Sometimes a little bragging is in order. This is one of those times.
Every year, COMPASS staff develop population estimates for Ada and Canyon Counties and cities, with input from the COMPASS Demographic Advisory Committee (DAC). Those estimates are based on the most recent Census data, plus a variety of other factors, including household vacancy rates, average household size, and other information.
There are a variety of sources of these data, and sometimes those sources do not agree. COMPASS staff and DAC members carefully consider the different data sets and choose which to use to estimate the area’s population.
Census data are collected every 10 years. In the first years following data collection, the Census data are likely still fairly accurate. However, as years pass and we get further from a Census year, the data are less accurate. What that means is it gets harder and harder to develop an accurate population estimate as we get further away from the most recent Census year. Year 10 (2010 in this case) is always the hardest.
In fact, knowing how difficult it is to develop an accurate estimate in Year 10, the COMPASS Board chose not to adopt the COMPASS staff recommended estimates for 2010 and to wait for Census numbers to be released instead.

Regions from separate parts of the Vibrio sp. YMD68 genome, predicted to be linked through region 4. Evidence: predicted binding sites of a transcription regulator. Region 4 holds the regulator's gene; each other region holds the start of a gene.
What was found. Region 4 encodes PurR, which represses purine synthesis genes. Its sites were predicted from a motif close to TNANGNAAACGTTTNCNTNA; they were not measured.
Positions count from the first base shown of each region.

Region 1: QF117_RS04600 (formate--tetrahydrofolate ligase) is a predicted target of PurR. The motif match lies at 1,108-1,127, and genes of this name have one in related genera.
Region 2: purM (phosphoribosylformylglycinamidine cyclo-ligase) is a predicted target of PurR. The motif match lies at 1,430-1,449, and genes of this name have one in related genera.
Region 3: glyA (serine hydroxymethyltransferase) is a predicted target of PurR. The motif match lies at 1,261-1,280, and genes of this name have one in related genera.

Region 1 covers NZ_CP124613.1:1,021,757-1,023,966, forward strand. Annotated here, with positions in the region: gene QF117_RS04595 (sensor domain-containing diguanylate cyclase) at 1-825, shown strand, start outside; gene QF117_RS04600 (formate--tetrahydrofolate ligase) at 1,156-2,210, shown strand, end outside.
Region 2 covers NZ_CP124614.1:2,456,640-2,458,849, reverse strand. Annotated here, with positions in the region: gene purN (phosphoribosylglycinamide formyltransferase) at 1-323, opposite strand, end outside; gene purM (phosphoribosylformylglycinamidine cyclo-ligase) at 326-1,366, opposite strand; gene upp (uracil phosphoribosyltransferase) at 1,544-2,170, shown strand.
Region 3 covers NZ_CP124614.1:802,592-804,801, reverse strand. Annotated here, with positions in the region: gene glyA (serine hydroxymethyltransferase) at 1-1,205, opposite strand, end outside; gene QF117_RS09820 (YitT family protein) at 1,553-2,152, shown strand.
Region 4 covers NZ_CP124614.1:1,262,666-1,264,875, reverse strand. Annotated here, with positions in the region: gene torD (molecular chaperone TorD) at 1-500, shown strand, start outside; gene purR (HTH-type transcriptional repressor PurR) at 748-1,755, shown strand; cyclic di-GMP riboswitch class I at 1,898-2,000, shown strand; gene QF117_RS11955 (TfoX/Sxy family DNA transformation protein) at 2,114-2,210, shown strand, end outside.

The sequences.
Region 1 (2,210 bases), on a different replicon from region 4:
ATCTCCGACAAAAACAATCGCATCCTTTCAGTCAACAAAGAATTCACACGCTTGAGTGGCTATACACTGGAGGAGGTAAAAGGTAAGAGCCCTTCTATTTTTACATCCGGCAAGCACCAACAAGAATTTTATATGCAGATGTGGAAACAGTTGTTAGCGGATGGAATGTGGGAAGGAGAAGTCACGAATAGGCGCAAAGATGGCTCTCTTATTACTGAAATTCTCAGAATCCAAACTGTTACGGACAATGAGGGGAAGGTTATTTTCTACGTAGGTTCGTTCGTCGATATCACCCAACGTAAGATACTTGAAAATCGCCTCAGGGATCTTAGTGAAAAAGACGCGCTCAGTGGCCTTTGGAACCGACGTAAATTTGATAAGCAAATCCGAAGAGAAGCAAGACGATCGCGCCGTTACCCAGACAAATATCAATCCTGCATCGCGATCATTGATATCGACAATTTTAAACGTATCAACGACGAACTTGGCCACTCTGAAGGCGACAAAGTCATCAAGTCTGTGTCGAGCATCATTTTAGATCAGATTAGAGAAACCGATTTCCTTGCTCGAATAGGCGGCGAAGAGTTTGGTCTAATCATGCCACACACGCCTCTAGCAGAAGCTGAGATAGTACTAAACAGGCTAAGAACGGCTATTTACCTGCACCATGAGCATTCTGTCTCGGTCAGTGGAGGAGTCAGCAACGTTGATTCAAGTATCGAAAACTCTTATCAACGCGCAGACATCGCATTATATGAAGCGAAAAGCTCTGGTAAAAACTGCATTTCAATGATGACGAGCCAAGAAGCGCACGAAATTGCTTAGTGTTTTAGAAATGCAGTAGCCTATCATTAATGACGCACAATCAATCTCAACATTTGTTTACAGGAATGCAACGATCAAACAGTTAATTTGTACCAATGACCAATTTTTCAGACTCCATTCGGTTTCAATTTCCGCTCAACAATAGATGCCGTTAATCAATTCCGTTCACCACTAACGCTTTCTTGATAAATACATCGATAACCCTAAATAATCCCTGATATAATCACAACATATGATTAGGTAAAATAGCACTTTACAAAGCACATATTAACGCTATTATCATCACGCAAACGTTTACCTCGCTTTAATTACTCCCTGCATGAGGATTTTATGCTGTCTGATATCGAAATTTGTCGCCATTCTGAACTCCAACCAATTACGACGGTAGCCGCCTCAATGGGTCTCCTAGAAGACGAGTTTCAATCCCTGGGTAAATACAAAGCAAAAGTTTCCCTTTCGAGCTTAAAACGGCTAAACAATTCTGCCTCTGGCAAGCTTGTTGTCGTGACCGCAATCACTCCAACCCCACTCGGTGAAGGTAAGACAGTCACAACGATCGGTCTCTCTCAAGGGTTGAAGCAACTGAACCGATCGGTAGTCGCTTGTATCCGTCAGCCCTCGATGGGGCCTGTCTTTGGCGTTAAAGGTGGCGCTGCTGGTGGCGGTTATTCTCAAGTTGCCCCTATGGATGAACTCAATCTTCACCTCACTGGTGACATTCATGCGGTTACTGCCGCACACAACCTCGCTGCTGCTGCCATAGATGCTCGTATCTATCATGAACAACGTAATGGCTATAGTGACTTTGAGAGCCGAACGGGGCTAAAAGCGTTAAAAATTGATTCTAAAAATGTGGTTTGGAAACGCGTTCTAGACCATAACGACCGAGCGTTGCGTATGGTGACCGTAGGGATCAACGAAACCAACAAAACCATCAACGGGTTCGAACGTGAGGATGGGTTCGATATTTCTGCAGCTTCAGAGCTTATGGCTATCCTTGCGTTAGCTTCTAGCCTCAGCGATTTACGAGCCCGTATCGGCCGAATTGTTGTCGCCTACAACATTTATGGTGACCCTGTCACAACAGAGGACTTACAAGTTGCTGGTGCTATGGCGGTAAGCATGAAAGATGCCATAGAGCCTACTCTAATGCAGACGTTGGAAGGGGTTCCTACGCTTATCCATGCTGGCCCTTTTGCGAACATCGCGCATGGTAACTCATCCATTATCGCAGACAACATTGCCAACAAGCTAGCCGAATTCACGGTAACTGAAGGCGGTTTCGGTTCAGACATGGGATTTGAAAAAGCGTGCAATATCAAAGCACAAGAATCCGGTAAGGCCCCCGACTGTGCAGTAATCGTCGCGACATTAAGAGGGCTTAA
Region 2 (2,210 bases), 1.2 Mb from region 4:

Census numbers for 2010 were released last month. How did those COMPASS recommended estimates for 2010 compare to the actual Census numbers?
This is where the bragging comes in.
Overall, COMPASS estimates were off (high) by 0.9% for Ada and Canyon Counties combined. For Ada County, COMPASS over-estimated by 1.4%; for Canyon County, COMPASS under- estimated by a mere 0.1%.
These numbers are impressive by any standards. Given the fact that the baseline Census data were 10 years old and considering the rollercoaster decade that was the 2000s, they are downright phenomenal.
Congratulations to Carl Miller, COMPASS Principal Planner for Demographics, and the entire COMPASS Demographic Advisory Committee. Your efforts, and results, are to be commended.
(Want to see the numbers I'm talking about? Click here and navigate to page 28.)